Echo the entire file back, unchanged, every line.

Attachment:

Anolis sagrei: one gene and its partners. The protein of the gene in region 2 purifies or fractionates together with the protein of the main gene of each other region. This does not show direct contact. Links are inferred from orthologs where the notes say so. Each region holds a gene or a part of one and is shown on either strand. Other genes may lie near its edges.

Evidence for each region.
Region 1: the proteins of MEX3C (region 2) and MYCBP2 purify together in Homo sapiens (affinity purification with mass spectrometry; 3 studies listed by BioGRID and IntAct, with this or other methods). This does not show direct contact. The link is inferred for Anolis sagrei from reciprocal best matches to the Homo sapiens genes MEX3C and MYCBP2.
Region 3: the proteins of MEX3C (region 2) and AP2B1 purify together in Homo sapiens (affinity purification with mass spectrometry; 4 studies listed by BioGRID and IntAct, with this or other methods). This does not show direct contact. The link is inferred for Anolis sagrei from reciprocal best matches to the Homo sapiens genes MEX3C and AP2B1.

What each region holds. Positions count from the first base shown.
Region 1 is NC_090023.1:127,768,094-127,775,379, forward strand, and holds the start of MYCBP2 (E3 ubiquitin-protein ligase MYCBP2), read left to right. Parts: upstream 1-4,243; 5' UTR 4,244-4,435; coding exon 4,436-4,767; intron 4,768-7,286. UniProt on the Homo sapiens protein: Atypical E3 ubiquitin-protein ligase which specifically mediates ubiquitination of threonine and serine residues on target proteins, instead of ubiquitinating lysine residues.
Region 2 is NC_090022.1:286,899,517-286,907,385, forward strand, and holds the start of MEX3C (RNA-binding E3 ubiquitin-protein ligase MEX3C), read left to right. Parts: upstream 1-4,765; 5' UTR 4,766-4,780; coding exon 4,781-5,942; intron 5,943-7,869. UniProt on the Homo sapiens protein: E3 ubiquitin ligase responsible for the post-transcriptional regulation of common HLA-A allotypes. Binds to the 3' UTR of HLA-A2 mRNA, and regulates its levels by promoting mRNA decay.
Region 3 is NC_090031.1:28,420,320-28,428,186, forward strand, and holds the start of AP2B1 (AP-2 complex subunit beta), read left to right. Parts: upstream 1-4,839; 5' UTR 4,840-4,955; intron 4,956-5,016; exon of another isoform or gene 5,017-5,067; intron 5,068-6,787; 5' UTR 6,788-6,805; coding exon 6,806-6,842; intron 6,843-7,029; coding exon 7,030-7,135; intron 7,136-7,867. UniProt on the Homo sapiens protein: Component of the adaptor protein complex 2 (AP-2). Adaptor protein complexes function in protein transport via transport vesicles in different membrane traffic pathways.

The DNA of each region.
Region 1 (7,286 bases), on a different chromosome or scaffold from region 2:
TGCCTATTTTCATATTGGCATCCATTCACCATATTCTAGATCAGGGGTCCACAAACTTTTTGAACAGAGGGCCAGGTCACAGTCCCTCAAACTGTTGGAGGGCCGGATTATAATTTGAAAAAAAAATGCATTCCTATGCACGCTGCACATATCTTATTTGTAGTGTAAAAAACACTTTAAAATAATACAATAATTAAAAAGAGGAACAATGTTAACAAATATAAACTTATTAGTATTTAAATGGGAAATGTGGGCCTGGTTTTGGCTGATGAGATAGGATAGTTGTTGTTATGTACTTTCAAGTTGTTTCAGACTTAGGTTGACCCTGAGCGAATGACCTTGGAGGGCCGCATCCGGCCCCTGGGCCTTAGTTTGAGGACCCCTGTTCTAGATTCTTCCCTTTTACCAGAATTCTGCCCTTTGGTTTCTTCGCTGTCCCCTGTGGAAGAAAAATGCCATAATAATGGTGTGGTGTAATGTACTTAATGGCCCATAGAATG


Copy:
Anolis sagrei: one gene and its partners. The protein of the gene in region 2 purifies or fractionates together with the protein of the main gene of each other region. This does not show direct contact. Links are inferred from orthologs where the notes say so. Each region holds a gene or a part of one and is shown on either strand. Other genes may lie near its edges.

Evidence for each region.
Region 1: the proteins of MEX3C (region 2) and MYCBP2 purify together in Homo sapiens (affinity purification with mass spectrometry; 3 studies listed by BioGRID and IntAct, with this or other methods). This does not show direct contact. The link is inferred for Anolis sagrei from reciprocal best matches to the Homo sapiens genes MEX3C and MYCBP2.
Region 3: the proteins of MEX3C (region 2) and AP2B1 purify together in Homo sapiens (affinity purification with mass spectrometry; 4 studies listed by BioGRID and IntAct, with this or other methods). This does not show direct contact. The link is inferred for Anolis sagrei from reciprocal best matches to the Homo sapiens genes MEX3C and AP2B1.

What each region holds. Positions count from the first base shown.
Region 1 is NC_090023.1:127,768,094-127,775,379, forward strand, and holds the start of MYCBP2 (E3 ubiquitin-protein ligase MYCBP2), read left to right. Parts: upstream 1-4,243; 5' UTR 4,244-4,435; coding exon 4,436-4,767; intron 4,768-7,286. UniProt on the Homo sapiens protein: Atypical E3 ubiquitin-protein ligase which specifically mediates ubiquitination of threonine and serine residues on target proteins, instead of ubiquitinating lysine residues.
Region 2 is NC_090022.1:286,899,517-286,907,385, forward strand, and holds the start of MEX3C (RNA-binding E3 ubiquitin-protein ligase MEX3C), read left to right. Parts: upstream 1-4,765; 5' UTR 4,766-4,780; coding exon 4,781-5,942; intron 5,943-7,869. UniProt on the Homo sapiens protein: E3 ubiquitin ligase responsible for the post-transcriptional regulation of common HLA-A allotypes. Binds to the 3' UTR of HLA-A2 mRNA, and regulates its levels by promoting mRNA decay.
Region 3 is NC_090031.1:28,420,320-28,428,186, forward strand, and holds the start of AP2B1 (AP-2 complex subunit beta), read left to right. Parts: upstream 1-4,839; 5' UTR 4,840-4,955; intron 4,956-5,016; exon of another isoform or gene 5,017-5,067; intron 5,068-6,787; 5' UTR 6,788-6,805; coding exon 6,806-6,842; intron 6,843-7,029; coding exon 7,030-7,135; intron 7,136-7,867. UniProt on the Homo sapiens protein: Component of the adaptor protein complex 2 (AP-2). Adaptor protein complexes function in protein transport via transport vesicles in different membrane traffic pathways.

The DNA of each region.
Region 1 (7,286 bases), on a different chromosome or scaffold from region 2:
TGCCTATTTTCATATTGGCATCCATTCACCATATTCTAGATCAGGGGTCCACAAACTTTTTGAACAGAGGGCCAGGTCACAGTCCCTCAAACTGTTGGAGGGCCGGATTATAATTTGAAAAAAAAATGCATTCCTATGCACGCTGCACATATCTTATTTGTAGTGTAAAAAACACTTTAAAATAATACAATAATTAAAAAGAGGAACAATGTTAACAAATATAAACTTATTAGTATTTAAATGGGAAATGTGGGCCTGGTTTTGGCTGATGAGATAGGATAGTTGTTGTTATGTACTTTCAAGTTGTTTCAGACTTAGGTTGACCCTGAGCGAATGACCTTGGAGGGCCGCATCCGGCCCCTGGGCCTTAGTTTGAGGACCCCTGTTCTAGATTCTTCCCTTTTACCAGAATTCTGCCCTTTGGTTTCTTCGCTGTCCCCTGTGGAAGAAAAATGCCATAATAATGGTGTGGTGTAATGTACTTAATGGCCCATAGAATG